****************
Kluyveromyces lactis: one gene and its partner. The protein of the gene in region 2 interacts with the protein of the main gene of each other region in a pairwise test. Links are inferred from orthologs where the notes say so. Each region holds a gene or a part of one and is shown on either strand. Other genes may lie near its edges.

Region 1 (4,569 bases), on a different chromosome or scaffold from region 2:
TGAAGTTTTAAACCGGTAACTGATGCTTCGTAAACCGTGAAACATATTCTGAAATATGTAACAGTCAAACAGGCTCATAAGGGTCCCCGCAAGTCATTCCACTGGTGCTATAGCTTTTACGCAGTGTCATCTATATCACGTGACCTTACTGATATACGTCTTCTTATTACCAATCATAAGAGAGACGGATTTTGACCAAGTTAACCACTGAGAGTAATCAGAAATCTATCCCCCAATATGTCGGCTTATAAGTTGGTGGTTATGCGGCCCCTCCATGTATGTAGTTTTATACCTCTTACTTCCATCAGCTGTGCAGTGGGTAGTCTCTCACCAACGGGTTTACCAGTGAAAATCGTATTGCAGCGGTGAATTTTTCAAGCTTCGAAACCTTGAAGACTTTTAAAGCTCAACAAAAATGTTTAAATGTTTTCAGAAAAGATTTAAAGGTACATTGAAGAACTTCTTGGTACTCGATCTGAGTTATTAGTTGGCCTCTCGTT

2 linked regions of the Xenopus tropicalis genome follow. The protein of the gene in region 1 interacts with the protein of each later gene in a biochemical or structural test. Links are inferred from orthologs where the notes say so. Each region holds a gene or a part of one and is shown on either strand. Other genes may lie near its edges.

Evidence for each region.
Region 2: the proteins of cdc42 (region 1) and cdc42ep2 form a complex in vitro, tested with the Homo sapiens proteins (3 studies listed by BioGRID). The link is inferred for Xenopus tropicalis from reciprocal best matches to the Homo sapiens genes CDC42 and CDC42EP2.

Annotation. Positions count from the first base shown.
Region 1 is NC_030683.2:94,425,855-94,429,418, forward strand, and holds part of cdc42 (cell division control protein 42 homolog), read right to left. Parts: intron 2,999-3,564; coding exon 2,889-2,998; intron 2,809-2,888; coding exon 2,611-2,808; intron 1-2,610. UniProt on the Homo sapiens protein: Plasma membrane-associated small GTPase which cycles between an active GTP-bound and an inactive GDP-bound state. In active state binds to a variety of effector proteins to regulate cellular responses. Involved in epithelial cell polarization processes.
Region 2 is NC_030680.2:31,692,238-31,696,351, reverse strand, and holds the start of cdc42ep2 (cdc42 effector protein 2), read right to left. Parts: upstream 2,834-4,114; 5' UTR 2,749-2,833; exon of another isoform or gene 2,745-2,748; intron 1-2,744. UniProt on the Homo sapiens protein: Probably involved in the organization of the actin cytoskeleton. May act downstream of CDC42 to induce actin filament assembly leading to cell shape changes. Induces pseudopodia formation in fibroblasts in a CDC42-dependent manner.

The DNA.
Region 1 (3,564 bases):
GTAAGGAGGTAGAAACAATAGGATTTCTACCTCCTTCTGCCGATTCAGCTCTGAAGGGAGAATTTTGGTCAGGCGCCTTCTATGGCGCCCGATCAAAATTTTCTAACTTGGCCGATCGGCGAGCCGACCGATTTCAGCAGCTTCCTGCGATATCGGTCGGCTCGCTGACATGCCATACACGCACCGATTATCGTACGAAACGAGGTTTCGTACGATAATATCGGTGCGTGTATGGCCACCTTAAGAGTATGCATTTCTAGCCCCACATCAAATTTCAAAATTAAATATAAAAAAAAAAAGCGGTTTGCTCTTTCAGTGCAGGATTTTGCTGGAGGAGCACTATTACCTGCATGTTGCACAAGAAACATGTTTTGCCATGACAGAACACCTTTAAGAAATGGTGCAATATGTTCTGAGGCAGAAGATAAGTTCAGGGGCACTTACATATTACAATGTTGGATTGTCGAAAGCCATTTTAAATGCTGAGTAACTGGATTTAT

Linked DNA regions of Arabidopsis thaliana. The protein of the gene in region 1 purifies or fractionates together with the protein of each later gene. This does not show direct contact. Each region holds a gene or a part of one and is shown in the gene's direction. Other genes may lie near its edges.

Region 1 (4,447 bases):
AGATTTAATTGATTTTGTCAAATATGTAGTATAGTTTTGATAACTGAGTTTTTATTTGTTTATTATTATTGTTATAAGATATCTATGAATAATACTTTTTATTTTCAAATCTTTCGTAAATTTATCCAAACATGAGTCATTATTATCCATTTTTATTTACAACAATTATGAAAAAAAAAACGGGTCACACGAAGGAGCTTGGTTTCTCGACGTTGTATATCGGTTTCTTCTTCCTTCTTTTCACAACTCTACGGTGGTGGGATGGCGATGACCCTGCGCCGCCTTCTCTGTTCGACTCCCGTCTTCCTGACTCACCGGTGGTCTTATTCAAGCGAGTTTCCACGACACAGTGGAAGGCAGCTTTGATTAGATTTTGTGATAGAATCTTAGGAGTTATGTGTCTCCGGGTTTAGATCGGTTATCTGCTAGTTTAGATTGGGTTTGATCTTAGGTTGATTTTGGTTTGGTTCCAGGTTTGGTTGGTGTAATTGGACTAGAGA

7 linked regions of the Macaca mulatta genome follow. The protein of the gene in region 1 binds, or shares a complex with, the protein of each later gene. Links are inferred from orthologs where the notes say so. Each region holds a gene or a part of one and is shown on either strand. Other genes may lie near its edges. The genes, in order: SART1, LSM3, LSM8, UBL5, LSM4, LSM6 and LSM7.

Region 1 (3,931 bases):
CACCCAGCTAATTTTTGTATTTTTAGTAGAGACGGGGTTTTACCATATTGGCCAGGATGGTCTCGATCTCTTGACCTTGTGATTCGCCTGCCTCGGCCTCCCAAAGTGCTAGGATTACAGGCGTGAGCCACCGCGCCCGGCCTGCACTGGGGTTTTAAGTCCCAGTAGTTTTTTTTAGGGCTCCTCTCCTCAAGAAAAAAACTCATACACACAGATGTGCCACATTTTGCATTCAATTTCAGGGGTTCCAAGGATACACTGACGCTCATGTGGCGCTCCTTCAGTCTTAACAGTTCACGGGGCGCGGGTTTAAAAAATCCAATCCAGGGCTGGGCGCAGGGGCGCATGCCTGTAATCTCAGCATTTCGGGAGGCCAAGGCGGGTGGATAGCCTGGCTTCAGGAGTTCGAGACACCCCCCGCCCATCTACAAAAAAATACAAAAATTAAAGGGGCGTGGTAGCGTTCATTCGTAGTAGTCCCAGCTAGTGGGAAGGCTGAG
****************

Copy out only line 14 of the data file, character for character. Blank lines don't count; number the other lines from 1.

Region 1 (4,447 bases):